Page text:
Which is to say, even the worst SSDs are still miles ahead of HDDs in terms of performance. If speed is your only concern, then there’s no question: SSD wins every time.


That being said, not all SSDs are made equal. Consider these two options:

Maybe the difference of 37 MB/s while reading and 327 MB/s while writing isn’t important to you, in which case you should just go for the cheaper option. But if you honestly need every bit of speed, then you should be aware that it’s going to cost you (an extra $88 in the example above).

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Storage Capacity

There’s an important distinction between the way SSDs and HDDs operate. While HDDs often have to deal with disk fragmentation How to Care for Your Hard Drives and Make Them Last Longer Sometimes an early death is the fault of the manufacturer, but more often than not, hard drives fail earlier than they should because we don't take care of them. Read More , SDDs have a quirk of their own to worry about: garbage collection.

When data is written to an SSD, it’s written in chunks called pages. A group of pages is called a block. At any given time, the pages in a block could be all empty, all full, or a mixture of empty and full.

Due to the way SSDs are engineered, it’s not possible to overwrite existing data (which is possible in an HDD). Rather, in order to write new data to an occupied block, the entire block has to first be erased.


Furthermore, to prevent loss of data, whatever information existed on the block must first be moved elsewhere before the block can be erased. Once the data is moved and the block is erased, only then can new data be written to a previously-occupied block.

This process, called garbage collection, requires empty space to function properly. If you don’t have enough space available, then the garbage collection process loses efficiency and slows down. This is one reason why an SSD’s performance degrades over time: it fills up too much.

To keep the garbage collection going at peak efficiency, traditional advice is aim to keep 20 to 30 percent of your drive empty. For a 250 GB drive, that means you should only use up to 200 GB max.

You should also enable TRIM Why TRIM is Important to Solid State Hard Drives? [Technology Explained] Read More in your operating system.


The last thing to consider is how long the SSD with last you. In our comparison of storage drive lifespans Hard Drives, SSDs, Flash Drives: How Long Will Your Storage Media Last? How long will hard drives, SSDs, flash drives continue to work, and how long will they store your data if you use them for archiving? Read More , it was clear that about 74 percent of hard drives survived beyond their fourth year. How do SSDs compare?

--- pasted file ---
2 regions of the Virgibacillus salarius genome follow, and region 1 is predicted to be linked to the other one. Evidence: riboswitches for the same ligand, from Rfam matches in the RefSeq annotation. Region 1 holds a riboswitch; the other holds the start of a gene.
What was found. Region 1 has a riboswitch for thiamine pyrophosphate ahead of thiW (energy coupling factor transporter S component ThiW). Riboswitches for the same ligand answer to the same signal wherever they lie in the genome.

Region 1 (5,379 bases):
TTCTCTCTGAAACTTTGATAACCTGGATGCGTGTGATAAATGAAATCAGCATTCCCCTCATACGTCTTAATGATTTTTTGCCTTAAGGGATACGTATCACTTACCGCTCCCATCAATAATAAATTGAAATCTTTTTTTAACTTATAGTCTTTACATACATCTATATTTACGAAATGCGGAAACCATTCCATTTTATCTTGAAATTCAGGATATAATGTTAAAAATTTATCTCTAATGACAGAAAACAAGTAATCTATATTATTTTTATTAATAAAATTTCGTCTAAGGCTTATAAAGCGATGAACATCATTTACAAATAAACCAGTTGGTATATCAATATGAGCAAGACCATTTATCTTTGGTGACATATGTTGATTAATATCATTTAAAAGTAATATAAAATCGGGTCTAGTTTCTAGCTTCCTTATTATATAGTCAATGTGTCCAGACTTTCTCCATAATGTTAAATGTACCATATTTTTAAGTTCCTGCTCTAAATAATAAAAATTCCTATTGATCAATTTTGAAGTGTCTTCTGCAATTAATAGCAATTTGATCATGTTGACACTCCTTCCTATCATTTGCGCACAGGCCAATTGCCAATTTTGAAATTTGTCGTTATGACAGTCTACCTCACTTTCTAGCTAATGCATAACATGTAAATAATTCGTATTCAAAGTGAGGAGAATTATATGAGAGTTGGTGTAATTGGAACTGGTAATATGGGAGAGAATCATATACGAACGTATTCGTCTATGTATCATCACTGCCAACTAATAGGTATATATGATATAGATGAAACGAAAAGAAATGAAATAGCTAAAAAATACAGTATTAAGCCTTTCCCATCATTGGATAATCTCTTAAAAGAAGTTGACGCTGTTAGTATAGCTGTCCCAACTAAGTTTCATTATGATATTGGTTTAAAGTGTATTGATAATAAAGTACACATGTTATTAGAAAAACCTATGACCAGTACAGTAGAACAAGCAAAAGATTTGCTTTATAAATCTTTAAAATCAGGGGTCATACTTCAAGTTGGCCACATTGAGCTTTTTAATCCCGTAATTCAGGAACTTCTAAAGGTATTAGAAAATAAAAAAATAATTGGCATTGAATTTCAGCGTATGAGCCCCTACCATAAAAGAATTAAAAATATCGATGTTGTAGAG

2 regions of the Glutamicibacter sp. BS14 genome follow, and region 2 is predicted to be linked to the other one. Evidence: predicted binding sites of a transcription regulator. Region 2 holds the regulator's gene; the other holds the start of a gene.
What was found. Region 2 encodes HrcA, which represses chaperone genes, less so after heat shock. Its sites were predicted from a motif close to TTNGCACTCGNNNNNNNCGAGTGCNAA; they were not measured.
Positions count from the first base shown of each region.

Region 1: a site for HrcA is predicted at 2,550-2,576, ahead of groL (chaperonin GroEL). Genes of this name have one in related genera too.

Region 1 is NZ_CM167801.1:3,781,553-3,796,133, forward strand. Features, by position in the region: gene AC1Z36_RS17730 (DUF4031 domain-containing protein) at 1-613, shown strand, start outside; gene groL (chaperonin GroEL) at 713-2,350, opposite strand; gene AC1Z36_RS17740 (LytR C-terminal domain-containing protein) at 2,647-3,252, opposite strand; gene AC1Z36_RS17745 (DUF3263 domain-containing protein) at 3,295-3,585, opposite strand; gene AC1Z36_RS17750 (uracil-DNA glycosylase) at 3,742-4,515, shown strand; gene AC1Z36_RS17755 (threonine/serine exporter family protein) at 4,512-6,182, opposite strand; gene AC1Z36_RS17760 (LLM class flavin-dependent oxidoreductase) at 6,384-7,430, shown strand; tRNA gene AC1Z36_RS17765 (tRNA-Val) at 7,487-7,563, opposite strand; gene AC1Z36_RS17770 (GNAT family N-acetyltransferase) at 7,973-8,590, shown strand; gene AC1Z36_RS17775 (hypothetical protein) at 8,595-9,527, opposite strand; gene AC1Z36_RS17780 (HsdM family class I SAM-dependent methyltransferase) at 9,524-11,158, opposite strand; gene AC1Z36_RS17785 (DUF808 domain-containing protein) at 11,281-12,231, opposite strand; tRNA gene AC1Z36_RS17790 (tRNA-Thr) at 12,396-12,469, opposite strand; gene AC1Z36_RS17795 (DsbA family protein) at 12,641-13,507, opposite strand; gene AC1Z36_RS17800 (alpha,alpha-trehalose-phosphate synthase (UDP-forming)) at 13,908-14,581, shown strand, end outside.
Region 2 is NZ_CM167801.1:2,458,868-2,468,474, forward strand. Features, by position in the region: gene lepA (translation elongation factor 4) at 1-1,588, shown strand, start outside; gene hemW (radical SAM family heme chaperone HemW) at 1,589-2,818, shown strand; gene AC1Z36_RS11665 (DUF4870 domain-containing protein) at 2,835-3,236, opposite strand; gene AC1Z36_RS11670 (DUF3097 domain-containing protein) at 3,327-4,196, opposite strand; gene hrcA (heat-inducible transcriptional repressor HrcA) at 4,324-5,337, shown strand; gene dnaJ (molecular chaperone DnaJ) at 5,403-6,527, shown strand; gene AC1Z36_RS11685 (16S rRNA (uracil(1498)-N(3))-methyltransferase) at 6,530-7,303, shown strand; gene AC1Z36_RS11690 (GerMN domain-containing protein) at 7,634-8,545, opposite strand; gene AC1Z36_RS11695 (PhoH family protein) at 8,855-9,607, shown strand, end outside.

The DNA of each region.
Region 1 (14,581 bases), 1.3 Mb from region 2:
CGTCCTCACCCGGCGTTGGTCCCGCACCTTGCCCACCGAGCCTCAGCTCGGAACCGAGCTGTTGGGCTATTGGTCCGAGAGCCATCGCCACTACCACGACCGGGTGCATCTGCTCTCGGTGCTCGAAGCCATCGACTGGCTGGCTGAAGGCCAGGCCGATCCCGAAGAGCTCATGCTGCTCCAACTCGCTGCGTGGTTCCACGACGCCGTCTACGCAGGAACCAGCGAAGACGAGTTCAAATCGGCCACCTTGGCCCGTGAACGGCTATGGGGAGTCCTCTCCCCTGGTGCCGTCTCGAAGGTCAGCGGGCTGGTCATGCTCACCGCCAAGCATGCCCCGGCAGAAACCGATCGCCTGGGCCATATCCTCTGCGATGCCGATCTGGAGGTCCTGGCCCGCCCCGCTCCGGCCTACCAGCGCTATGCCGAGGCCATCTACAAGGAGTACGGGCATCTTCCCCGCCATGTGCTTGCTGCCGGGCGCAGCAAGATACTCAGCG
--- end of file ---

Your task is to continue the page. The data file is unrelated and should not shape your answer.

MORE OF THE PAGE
Unlike HDDs, SSDs have no moving parts — which is great for quiet operation, and it also means there are no parts to wear out. Hence, mechanical failure isn’t something that should concern you.

The downside, however, is that SSDs are more prone to power failure. Loss of electricity while the drive is running could result in data corruption or even full-blown device failure. Learn the effects that electrical anomalies can have on your computer and how to prevent them How Power Outages Can Damage Your Computer (And How to Protect It) Unplugging your computer during severe storms? You may want to start. Here's how power outages can damage your PC. Read More .


In addition, the memory blocks in an SSD have a limited number of writes. If you’re constantly writing data to the SSD (on the order of gigabytes per day), then it’s possible for the drive to lose the ability to write any more data (though reading would still be possible).

The expected lifespan of an SSD is between 5 and 7 years, which is the average point of failure. With every year that passes beyond this point, the chance of drive failure increases.

Are SSDs Right For You?

If you’re on a tight budget, don’t care about speed, or prioritize data reliability above all else, then you should stick with a traditional spinning hard disk drive. For everyone else, it’s about time to move onto SSDs if you haven’t already.

Once you’ve made the switch, we recommend these tools for managing your SSD Top Tools for Managing and Maintaining Your SSD Did your SSD start out Usain Bolt fast, but now limps along? You can whip your drive back into shape using a handful of toolkits and optimization software, but caveat emptor: Some SSD optimization software... Read More along with these tips for securely deleting data from an SSD How to Securely Erase Your SSD Without Destroying It SSDs can only be written to a limited number of times. Then how can you securely erase your SSD? Here's what you need to know! Read More and these tips for recovering data from an SSD Can Data Be Recovered From a Failed SSD? What You Need to Know SSDs last longer than ever before, but that doesn't mean they can't fail. How do you recover lost data? Is it even possible? Read More .

Are you making the switch to SSDs? Tell us about it in the comments! Did we miss any important points? Let us know below. We’d love to hear from you.